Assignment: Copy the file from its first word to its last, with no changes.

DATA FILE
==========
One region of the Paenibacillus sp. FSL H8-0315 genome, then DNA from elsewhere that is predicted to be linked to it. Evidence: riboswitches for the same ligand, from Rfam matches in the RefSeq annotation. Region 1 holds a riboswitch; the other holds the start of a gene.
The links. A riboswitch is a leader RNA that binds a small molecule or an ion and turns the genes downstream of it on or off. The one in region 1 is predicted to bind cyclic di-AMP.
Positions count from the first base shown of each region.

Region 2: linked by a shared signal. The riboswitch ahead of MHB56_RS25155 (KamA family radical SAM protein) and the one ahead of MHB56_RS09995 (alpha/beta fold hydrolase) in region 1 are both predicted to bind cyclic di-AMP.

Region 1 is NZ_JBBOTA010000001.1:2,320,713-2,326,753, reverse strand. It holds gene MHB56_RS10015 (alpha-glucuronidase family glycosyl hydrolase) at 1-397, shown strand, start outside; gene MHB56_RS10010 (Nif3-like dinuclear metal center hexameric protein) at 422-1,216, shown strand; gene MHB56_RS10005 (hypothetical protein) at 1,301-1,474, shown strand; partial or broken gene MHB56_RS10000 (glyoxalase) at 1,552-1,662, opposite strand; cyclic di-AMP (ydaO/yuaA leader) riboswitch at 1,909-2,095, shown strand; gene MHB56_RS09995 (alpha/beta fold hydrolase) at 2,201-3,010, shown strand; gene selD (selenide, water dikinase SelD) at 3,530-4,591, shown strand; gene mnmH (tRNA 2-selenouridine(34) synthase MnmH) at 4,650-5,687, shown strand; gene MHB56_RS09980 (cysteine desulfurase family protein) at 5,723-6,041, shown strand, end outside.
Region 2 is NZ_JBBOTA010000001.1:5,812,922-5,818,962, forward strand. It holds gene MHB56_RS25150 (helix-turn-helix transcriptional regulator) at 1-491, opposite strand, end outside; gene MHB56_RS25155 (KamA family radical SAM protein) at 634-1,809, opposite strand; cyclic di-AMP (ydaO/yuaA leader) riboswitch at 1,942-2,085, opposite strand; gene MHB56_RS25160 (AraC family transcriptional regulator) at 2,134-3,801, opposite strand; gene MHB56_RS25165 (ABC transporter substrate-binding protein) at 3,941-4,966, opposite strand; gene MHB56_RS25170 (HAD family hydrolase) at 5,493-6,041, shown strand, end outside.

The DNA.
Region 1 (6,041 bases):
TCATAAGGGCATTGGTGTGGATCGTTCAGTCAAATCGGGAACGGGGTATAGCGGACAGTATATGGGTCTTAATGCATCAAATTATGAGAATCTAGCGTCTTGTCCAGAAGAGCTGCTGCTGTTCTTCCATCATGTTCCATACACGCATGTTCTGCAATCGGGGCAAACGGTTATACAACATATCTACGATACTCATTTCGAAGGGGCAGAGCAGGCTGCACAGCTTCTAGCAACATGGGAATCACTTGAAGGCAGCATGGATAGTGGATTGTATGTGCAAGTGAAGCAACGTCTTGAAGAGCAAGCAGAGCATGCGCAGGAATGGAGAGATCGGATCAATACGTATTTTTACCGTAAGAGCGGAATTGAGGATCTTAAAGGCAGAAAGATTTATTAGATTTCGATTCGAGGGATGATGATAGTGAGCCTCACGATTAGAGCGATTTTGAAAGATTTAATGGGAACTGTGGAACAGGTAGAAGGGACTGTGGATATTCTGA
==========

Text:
One region of the Paenibacillus sp. FSL H8-0315 genome, then DNA from elsewhere that is predicted to be linked to it. Evidence: riboswitches for the same ligand, from Rfam matches in the RefSeq annotation. Region 1 holds a riboswitch; the other holds the start of a gene.
The links. A riboswitch is a leader RNA that binds a small molecule or an ion and turns the genes downstream of it on or off. The one in region 1 is predicted to bind cyclic di-AMP.
Positions count from the first base shown of each region.

Region 2: linked by a shared signal. The riboswitch ahead of MHB56_RS25155 (KamA family radical SAM protein) and the one ahead of MHB56_RS09995 (alpha/beta fold hydrolase) in region 1 are both predicted to bind cyclic di-AMP.

Region 1 is NZ_JBBOTA010000001.1:2,320,713-2,326,753, reverse strand. It holds gene MHB56_RS10015 (alpha-glucuronidase family glycosyl hydrolase) at 1-397, shown strand, start outside; gene MHB56_RS10010 (Nif3-like dinuclear metal center hexameric protein) at 422-1,216, shown strand; gene MHB56_RS10005 (hypothetical protein) at 1,301-1,474, shown strand; partial or broken gene MHB56_RS10000 (glyoxalase) at 1,552-1,662, opposite strand; cyclic di-AMP (ydaO/yuaA leader) riboswitch at 1,909-2,095, shown strand; gene MHB56_RS09995 (alpha/beta fold hydrolase) at 2,201-3,010, shown strand; gene selD (selenide, water dikinase SelD) at 3,530-4,591, shown strand; gene mnmH (tRNA 2-selenouridine(34) synthase MnmH) at 4,650-5,687, shown strand; gene MHB56_RS09980 (cysteine desulfurase family protein) at 5,723-6,041, shown strand, end outside.
Region 2 is NZ_JBBOTA010000001.1:5,812,922-5,818,962, forward strand. It holds gene MHB56_RS25150 (helix-turn-helix transcriptional regulator) at 1-491, opposite strand, end outside; gene MHB56_RS25155 (KamA family radical SAM protein) at 634-1,809, opposite strand; cyclic di-AMP (ydaO/yuaA leader) riboswitch at 1,942-2,085, opposite strand; gene MHB56_RS25160 (AraC family transcriptional regulator) at 2,134-3,801, opposite strand; gene MHB56_RS25165 (ABC transporter substrate-binding protein) at 3,941-4,966, opposite strand; gene MHB56_RS25170 (HAD family hydrolase) at 5,493-6,041, shown strand, end outside.

The DNA.
Region 1 (6,041 bases):
TCATAAGGGCATTGGTGTGGATCGTTCAGTCAAATCGGGAACGGGGTATAGCGGACAGTATATGGGTCTTAATGCATCAAATTATGAGAATCTAGCGTCTTGTCCAGAAGAGCTGCTGCTGTTCTTCCATCATGTTCCATACACGCATGTTCTGCAATCGGGGCAAACGGTTATACAACATATCTACGATACTCATTTCGAAGGGGCAGAGCAGGCTGCACAGCTTCTAGCAACATGGGAATCACTTGAAGGCAGCATGGATAGTGGATTGTATGTGCAAGTGAAGCAACGTCTTGAAGAGCAAGCAGAGCATGCGCAGGAATGGAGAGATCGGATCAATACGTATTTTTACCGTAAGAGCGGAATTGAGGATCTTAAAGGCAGAAAGATTTATTAGATTTCGATTCGAGGGATGATGATAGTGAGCCTCACGATTAGAGCGATTTTGAAAGATTTAATGGGAACTGTGGAACAGGTAGAAGGGACTGTGGATATTCTGA